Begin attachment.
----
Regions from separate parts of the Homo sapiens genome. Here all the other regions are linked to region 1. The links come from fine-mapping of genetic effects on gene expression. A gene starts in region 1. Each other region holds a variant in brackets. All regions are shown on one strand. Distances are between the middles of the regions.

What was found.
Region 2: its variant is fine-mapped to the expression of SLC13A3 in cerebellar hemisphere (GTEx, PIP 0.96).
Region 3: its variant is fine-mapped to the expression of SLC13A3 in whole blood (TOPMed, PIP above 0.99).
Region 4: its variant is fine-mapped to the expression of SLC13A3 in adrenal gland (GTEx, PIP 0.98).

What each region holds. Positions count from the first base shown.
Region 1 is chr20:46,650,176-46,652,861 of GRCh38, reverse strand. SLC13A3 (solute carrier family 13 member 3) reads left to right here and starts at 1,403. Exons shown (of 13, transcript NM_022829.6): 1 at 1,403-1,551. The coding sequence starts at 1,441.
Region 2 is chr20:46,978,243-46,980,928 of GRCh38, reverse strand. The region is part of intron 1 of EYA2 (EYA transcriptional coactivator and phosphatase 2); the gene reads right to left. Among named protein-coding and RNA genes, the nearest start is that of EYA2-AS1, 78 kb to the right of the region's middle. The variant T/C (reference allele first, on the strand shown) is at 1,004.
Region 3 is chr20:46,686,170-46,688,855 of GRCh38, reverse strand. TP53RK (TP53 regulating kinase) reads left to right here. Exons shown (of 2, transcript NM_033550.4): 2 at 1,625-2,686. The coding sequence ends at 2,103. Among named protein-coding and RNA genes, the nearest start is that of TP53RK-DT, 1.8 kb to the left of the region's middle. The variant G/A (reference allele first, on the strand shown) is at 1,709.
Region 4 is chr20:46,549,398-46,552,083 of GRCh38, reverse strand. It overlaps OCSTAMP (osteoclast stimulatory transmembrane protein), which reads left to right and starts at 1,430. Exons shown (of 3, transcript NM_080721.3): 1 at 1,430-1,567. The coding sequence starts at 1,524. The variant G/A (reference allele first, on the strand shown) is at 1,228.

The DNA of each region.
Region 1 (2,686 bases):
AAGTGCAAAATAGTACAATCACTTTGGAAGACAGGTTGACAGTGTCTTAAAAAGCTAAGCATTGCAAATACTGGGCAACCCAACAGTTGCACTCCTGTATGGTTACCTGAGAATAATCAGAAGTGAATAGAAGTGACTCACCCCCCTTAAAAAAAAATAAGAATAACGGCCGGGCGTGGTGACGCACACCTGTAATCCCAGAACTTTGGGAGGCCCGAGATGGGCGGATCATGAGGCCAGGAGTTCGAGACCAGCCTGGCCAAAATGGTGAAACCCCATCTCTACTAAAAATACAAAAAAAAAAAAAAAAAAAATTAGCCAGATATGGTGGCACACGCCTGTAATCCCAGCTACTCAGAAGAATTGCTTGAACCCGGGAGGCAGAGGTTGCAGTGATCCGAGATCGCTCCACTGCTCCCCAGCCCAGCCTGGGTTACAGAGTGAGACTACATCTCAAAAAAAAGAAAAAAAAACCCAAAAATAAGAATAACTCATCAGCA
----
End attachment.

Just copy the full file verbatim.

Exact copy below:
Regions from separate parts of the Homo sapiens genome. Here all the other regions are linked to region 1. The links come from fine-mapping of genetic effects on gene expression. A gene starts in region 1. Each other region holds a variant in brackets. All regions are shown on one strand. Distances are between the middles of the regions.

What was found.
Region 2: its variant is fine-mapped to the expression of SLC13A3 in cerebellar hemisphere (GTEx, PIP 0.96).
Region 3: its variant is fine-mapped to the expression of SLC13A3 in whole blood (TOPMed, PIP above 0.99).
Region 4: its variant is fine-mapped to the expression of SLC13A3 in adrenal gland (GTEx, PIP 0.98).

What each region holds. Positions count from the first base shown.
Region 1 is chr20:46,650,176-46,652,861 of GRCh38, reverse strand. SLC13A3 (solute carrier family 13 member 3) reads left to right here and starts at 1,403. Exons shown (of 13, transcript NM_022829.6): 1 at 1,403-1,551. The coding sequence starts at 1,441.
Region 2 is chr20:46,978,243-46,980,928 of GRCh38, reverse strand. The region is part of intron 1 of EYA2 (EYA transcriptional coactivator and phosphatase 2); the gene reads right to left. Among named protein-coding and RNA genes, the nearest start is that of EYA2-AS1, 78 kb to the right of the region's middle. The variant T/C (reference allele first, on the strand shown) is at 1,004.
Region 3 is chr20:46,686,170-46,688,855 of GRCh38, reverse strand. TP53RK (TP53 regulating kinase) reads left to right here. Exons shown (of 2, transcript NM_033550.4): 2 at 1,625-2,686. The coding sequence ends at 2,103. Among named protein-coding and RNA genes, the nearest start is that of TP53RK-DT, 1.8 kb to the left of the region's middle. The variant G/A (reference allele first, on the strand shown) is at 1,709.
Region 4 is chr20:46,549,398-46,552,083 of GRCh38, reverse strand. It overlaps OCSTAMP (osteoclast stimulatory transmembrane protein), which reads left to right and starts at 1,430. Exons shown (of 3, transcript NM_080721.3): 1 at 1,430-1,567. The coding sequence starts at 1,524. The variant G/A (reference allele first, on the strand shown) is at 1,228.

The DNA of each region.
Region 1 (2,686 bases):
AAGTGCAAAATAGTACAATCACTTTGGAAGACAGGTTGACAGTGTCTTAAAAAGCTAAGCATTGCAAATACTGGGCAACCCAACAGTTGCACTCCTGTATGGTTACCTGAGAATAATCAGAAGTGAATAGAAGTGACTCACCCCCCTTAAAAAAAAATAAGAATAACGGCCGGGCGTGGTGACGCACACCTGTAATCCCAGAACTTTGGGAGGCCCGAGATGGGCGGATCATGAGGCCAGGAGTTCGAGACCAGCCTGGCCAAAATGGTGAAACCCCATCTCTACTAAAAATACAAAAAAAAAAAAAAAAAAAATTAGCCAGATATGGTGGCACACGCCTGTAATCCCAGCTACTCAGAAGAATTGCTTGAACCCGGGAGGCAGAGGTTGCAGTGATCCGAGATCGCTCCACTGCTCCCCAGCCCAGCCTGGGTTACAGAGTGAGACTACATCTCAAAAAAAAGAAAAAAAAACCCAAAAATAAGAATAACTCATCAGCA